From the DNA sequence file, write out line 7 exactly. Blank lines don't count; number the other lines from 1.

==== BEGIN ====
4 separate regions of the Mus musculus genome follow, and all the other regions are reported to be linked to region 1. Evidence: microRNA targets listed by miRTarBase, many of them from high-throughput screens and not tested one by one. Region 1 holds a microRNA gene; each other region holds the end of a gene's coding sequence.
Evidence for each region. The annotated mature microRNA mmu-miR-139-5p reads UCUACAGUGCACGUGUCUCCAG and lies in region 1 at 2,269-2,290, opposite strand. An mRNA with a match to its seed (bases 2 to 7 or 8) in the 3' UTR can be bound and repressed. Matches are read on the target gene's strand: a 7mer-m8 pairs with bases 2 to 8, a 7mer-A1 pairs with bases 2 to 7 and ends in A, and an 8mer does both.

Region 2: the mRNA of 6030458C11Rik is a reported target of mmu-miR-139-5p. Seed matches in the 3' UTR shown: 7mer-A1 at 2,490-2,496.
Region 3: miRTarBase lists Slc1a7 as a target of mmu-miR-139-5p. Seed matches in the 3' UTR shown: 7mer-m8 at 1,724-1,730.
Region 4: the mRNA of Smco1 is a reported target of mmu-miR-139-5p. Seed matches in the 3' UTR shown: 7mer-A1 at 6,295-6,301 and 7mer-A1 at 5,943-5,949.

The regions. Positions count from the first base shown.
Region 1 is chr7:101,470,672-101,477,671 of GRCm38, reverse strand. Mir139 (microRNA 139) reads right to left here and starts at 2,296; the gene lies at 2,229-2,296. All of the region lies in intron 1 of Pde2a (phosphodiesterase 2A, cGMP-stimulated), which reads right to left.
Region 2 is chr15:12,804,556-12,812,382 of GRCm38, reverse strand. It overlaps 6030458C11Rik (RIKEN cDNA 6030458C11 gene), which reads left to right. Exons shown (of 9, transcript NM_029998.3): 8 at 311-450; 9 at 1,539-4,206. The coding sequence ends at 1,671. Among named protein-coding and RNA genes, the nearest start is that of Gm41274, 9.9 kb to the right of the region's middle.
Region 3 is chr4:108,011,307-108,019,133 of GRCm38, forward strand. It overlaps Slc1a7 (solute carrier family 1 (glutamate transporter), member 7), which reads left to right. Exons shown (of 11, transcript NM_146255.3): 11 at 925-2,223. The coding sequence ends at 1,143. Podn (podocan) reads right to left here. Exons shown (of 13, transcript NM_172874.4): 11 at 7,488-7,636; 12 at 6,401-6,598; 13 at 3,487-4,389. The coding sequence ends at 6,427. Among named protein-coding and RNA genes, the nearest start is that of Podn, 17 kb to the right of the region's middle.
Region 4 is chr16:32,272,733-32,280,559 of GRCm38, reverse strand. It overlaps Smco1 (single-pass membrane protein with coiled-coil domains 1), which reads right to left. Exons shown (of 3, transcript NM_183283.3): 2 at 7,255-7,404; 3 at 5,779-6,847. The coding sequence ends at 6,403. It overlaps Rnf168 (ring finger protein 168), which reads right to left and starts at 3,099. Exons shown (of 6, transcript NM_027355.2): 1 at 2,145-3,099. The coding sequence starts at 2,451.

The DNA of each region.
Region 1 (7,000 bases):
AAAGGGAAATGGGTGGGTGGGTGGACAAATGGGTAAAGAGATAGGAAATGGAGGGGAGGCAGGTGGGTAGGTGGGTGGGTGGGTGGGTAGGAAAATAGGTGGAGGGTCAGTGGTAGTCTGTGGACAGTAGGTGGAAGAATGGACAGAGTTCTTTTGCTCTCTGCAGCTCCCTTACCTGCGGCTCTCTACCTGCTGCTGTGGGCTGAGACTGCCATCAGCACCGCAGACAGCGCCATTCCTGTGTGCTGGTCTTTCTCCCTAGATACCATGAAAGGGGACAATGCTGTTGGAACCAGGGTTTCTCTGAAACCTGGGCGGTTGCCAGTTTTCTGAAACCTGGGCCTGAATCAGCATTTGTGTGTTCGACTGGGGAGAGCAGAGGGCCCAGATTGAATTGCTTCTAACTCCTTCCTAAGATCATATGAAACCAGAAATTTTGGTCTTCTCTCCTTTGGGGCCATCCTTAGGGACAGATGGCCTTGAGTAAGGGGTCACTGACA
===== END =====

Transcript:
Region 1 is chr7:101,470,672-101,477,671 of GRCm38, reverse strand. Mir139 (microRNA 139) reads right to left here and starts at 2,296; the gene lies at 2,229-2,296. All of the region lies in intron 1 of Pde2a (phosphodiesterase 2A, cGMP-stimulated), which reads right to left.